War of the Rebellion: Serial 086 Page 0725 Chapter LIII. CORRESPONDENCE,ETC.- UNION.

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to very fully (with copies of your letters and other papers bearing on this question),and has been earnestly requested to give such orders as will effectually put a stop to the evils complained of.

Very respectfully, sir, your obedient servant,


Lieutenant-Colonel and Assistant Adjutant-General.



Memphis, Tenn., November 30, 1864.

In obedience to paragraph 2, Special Field Orders, No. 27, November 27, 1864, headquarters Nineteenth Army Corps, I hereby assume command of all troops belonging to the Nineteenth Corps assembling at this place. Commanding officers of brigades, detachments, and batteries will cause to be made out and forwarded to these headquarters, with as little delay as possible, full rosters and reports of their respective commands. The following officers are announced upon the staff:Lieutenant Colonel Willard Slocum, One hundred and twentieth Ohio Volunteers, acting assistant inspector-general and chief of infantry; Captain Bluford Wilson, assistant adjutant-general; Surg. Otis E. French, One hundred and fourteenth Ohio Volunteers, surgeon in chief; Captain J. J. Huntley, Thirty-seventh Illinois Volunteers, aide-de-camp; Lieutenant F. X. Cottin, Fifty-eighth Illinois Volunteers, aide-de-camp; Captain E. L. Hawk, One hundred and fourteenth Ohio Volunteers, ordnance officer; Captain Gallio H. Fairman, Thirty-seventh Illinois Volunteers, judge-advocate.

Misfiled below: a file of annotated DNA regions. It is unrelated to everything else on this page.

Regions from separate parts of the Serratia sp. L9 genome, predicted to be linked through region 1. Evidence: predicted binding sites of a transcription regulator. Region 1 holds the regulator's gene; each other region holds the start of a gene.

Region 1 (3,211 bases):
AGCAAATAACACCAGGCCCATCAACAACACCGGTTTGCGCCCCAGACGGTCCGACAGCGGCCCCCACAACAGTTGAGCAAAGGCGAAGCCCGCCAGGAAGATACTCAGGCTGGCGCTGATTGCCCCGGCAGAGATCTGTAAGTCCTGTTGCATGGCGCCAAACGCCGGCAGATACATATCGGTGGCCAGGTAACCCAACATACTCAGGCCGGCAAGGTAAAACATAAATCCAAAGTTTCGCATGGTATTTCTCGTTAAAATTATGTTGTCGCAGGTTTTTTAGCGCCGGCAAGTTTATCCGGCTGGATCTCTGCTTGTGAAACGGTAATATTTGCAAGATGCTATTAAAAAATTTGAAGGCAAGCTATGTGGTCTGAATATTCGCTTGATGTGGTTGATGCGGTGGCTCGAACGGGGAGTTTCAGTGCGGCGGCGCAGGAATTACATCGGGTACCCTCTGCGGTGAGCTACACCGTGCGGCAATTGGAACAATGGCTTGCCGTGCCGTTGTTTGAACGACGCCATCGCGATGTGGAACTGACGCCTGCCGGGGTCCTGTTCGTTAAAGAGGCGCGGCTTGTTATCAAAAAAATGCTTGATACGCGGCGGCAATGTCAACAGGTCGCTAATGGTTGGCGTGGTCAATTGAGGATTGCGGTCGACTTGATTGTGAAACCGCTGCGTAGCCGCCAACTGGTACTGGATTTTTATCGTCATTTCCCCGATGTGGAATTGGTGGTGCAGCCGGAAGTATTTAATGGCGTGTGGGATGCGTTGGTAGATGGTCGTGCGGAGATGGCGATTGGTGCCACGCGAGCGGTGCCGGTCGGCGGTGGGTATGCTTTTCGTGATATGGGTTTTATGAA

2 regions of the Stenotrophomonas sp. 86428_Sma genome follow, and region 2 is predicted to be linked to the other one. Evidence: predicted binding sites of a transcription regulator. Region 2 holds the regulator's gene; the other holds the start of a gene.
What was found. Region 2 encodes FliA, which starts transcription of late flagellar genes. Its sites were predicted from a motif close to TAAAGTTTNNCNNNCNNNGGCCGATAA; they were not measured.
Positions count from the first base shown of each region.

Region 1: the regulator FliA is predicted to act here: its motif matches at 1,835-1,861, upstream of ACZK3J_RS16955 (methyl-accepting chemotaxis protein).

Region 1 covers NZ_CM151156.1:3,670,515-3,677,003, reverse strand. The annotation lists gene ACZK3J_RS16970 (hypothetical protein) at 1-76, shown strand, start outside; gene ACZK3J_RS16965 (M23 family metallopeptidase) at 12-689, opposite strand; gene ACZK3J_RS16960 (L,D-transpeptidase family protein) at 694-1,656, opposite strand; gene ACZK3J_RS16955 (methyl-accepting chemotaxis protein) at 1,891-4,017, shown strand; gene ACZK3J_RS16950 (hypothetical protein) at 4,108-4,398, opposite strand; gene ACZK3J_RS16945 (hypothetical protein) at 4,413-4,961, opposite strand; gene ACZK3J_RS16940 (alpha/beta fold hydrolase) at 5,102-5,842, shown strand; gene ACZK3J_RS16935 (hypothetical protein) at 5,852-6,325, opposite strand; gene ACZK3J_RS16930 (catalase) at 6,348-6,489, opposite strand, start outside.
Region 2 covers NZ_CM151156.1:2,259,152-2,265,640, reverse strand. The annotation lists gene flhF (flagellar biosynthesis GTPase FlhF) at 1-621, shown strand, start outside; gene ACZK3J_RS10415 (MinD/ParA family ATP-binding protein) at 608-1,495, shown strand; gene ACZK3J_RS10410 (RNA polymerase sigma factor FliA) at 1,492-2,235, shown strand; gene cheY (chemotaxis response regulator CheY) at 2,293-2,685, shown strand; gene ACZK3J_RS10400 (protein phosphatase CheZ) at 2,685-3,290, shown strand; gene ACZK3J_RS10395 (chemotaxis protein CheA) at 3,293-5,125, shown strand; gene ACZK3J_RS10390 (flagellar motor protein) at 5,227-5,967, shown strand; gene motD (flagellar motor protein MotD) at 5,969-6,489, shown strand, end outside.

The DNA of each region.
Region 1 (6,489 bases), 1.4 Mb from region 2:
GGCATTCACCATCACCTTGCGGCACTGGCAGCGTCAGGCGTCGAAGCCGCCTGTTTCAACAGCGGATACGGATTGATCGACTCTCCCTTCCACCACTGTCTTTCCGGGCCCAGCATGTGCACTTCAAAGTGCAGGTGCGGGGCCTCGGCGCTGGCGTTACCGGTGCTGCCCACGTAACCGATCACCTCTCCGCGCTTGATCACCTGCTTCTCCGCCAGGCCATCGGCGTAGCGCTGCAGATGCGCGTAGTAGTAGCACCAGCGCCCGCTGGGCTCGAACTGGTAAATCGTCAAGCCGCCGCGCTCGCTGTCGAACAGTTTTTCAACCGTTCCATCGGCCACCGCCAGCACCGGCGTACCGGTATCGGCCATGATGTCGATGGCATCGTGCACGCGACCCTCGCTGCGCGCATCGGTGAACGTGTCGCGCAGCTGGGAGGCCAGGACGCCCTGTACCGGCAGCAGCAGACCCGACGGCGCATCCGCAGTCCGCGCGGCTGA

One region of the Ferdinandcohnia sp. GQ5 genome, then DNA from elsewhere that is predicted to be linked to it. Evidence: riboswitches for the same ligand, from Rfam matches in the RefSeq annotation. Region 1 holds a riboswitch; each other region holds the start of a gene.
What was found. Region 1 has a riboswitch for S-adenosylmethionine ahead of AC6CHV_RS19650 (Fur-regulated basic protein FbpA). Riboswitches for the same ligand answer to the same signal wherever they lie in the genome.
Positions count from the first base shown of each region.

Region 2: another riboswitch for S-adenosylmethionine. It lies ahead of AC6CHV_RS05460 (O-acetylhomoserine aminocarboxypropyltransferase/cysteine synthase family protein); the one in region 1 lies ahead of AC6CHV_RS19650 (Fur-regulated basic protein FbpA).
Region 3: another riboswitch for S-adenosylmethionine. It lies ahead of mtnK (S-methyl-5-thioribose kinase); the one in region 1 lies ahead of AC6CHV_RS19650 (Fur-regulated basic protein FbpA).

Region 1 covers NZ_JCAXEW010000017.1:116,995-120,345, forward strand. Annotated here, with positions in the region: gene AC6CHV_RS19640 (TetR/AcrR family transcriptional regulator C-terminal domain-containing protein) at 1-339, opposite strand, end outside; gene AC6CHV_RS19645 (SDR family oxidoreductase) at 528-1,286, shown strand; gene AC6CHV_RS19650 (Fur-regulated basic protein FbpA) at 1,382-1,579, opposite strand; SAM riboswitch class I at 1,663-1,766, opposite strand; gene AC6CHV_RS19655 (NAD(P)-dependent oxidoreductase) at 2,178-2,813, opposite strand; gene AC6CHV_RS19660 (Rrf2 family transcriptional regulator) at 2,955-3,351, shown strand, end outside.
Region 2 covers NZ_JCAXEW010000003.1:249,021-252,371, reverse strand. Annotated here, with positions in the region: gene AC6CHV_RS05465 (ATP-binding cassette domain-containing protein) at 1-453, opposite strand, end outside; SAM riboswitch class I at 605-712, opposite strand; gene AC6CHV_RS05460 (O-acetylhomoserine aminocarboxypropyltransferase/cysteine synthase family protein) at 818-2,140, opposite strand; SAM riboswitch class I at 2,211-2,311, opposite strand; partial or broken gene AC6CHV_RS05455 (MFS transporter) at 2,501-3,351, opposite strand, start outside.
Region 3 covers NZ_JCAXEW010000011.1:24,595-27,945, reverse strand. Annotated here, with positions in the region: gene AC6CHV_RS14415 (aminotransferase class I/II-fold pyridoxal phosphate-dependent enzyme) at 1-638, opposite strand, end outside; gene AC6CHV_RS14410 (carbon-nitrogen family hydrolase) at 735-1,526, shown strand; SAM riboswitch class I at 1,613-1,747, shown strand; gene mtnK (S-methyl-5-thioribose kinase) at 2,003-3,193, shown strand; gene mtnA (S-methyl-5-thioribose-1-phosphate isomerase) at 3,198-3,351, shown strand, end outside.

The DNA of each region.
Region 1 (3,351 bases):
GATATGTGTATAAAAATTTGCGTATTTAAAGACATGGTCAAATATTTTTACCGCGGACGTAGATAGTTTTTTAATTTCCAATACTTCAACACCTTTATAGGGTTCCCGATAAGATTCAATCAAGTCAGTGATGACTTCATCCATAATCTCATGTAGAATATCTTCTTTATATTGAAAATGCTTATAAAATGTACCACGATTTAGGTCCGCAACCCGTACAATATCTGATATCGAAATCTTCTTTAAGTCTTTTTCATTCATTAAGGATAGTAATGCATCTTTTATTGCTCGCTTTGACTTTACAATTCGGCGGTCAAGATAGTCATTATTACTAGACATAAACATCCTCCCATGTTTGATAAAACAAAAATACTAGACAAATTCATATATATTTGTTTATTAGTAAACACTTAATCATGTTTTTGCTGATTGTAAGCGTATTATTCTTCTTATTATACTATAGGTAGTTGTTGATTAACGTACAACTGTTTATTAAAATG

By command of Brigadier General M. K. Lawler:


Captain and Assistant Adjutant-General.

POST HEADQUARTERS, Weston, Mo., November 30, 1864.

Brigadier General C. B. FISK,

Commanding District of North Missouri:

GENERAL: I have the honor to send by Lieutenant Watie a few lines. The situation of matters here, political, civil,and military, is of the mixed order. The Radicals are vexed that the election in this county and Congressional district has gone against them. They claim that advantage was taken of my absence to bring about this result; that Lieutenant Shapley is to blame - of that I cannot say. Bushwhackers and Confederate soldiers are lurking about the country, occasionally robbing and plundering, but to no great extent. I keep my men on the move, but with some exceptions they elude the utmost vigilance, for the reason that disloyal men still live and are protected in the country. They both hide and feed these thieves; the difficulty lies in the proof. The circuit court is in session at Platte City with a strong guard for its protection. The judge tells me that the docket will not be cleared under two weeks. He deems it advisable to remove the records as soon as the court adjourns. The people about here who are possessed of rebel proclivities have not lost hope by their recent disasters. On the contrary, they are as rampant as ever and fully as hopeful. Nothing, general, will ever cure this unhappy people of their fatal delusions but the session of a military commission to decide on who shall emigrate and who stay. You have in a recent memorable paper given strength to my own opinions in the same direction. The two